Instagram on Tuesday unveiled Checkout, a new feature that lets users make purchases inside the app without the annoyance of ever leaving Facebook's warm embrace.
The feature itself is standard e-commerce: The 20 brands participating in the rollout—which include Nike, Dior, Warby Parker and Zara, among others—will be designated with a blue button, which let users not just view the targeted ads that clog their feeds, but spend money to buy the object depicted right in the ad itself. Payment information is stored within Instagram, and users provide their email address so retailers can complete the purchase. Retailers will give Instagram an unknown cut of the sales revenue, according to a .
While the project might look like a routine update that merely grants more convenience to the user and prominence to brands, it's also the culmination of Facebook's drive to not only subsume as much of the internet as it can, but to also transform your attention into money. With Facebook's advertising after a saga of privacy scandals tarnished its public reputation and invited calls for heavier regulation, it makes perfect sense the company would seek to harness the attention of the 130 million users who already peruse products on Instagram each month a little more directly.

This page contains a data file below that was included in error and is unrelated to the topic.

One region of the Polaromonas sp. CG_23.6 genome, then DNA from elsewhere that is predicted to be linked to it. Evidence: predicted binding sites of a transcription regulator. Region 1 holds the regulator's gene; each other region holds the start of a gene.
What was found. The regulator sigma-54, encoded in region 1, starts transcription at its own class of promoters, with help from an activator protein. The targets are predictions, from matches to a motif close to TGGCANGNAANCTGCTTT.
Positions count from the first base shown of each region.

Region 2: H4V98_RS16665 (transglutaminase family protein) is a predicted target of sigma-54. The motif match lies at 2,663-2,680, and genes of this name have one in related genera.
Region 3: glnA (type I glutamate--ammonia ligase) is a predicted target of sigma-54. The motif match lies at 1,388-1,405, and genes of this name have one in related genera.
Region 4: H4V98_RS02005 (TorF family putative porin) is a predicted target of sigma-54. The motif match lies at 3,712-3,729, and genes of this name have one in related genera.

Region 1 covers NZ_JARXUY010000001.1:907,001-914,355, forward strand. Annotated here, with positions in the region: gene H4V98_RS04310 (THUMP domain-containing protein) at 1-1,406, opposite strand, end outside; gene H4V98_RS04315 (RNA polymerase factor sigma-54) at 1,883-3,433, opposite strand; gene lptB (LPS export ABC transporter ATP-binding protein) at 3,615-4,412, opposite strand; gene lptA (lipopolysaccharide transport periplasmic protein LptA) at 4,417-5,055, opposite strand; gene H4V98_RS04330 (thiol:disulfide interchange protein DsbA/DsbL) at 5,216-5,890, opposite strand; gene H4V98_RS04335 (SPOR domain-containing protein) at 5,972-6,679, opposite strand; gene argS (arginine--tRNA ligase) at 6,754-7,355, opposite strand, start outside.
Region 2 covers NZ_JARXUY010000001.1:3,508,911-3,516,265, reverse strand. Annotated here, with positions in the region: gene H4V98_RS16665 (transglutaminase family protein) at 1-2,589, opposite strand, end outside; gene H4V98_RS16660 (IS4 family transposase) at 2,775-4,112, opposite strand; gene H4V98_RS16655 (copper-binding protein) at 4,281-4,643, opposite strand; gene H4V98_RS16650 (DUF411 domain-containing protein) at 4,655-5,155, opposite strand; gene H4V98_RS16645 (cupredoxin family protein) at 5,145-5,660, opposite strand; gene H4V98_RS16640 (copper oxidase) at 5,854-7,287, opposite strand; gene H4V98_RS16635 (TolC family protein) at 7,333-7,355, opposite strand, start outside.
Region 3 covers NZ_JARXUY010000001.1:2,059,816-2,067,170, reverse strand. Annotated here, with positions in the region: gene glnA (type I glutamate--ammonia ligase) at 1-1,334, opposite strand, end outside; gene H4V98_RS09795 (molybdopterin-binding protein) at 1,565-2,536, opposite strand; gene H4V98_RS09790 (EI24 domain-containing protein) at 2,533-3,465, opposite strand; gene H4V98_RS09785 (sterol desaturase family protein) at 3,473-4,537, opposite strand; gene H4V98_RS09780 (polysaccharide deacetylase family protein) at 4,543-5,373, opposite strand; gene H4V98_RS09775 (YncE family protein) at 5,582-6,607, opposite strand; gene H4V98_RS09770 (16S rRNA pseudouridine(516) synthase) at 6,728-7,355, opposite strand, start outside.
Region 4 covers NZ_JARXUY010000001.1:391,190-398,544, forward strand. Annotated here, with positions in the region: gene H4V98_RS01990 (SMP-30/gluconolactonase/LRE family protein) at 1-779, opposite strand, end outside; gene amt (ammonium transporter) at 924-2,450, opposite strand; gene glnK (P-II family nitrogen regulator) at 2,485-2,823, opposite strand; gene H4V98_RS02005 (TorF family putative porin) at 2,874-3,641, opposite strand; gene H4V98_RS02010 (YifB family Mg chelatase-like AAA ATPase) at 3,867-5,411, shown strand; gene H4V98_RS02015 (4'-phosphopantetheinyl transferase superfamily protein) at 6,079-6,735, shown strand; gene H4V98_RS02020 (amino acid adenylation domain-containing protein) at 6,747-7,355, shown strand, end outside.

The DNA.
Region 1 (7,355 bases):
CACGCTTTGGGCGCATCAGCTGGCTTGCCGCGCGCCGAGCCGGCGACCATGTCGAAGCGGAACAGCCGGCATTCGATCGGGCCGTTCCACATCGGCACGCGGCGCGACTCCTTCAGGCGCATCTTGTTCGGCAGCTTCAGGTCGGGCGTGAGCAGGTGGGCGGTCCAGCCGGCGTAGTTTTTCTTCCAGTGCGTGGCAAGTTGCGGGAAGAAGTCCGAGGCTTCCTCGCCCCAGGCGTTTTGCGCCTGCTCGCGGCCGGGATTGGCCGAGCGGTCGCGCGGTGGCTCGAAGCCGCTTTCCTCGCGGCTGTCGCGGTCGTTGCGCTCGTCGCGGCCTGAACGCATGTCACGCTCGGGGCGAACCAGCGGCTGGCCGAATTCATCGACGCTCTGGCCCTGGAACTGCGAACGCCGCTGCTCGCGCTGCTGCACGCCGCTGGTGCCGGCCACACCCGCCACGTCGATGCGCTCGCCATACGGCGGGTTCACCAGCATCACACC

For years, Facebook chief Mark Zuckerberg has to move all of the internet's various attractions inside Facebook's own walled garden, by force if necessary. When possible, it will buy its competitors (like Whatsapp and Instagram). When not, it will reinvent them inside itself. Most of the products unveiled by Facebook are quite clearly stand-ins for services that exist outside of it: Facebook Marketplace for Craigslist, Facebook Stories for Snapchat, the abandoned Facebook Instant Articles for Google News, and so on.
Now, with Checkout, Facebook can use Instagram to send a direct shot across the bow to Amazon, or at least attempt to take a slice of that pie for itself.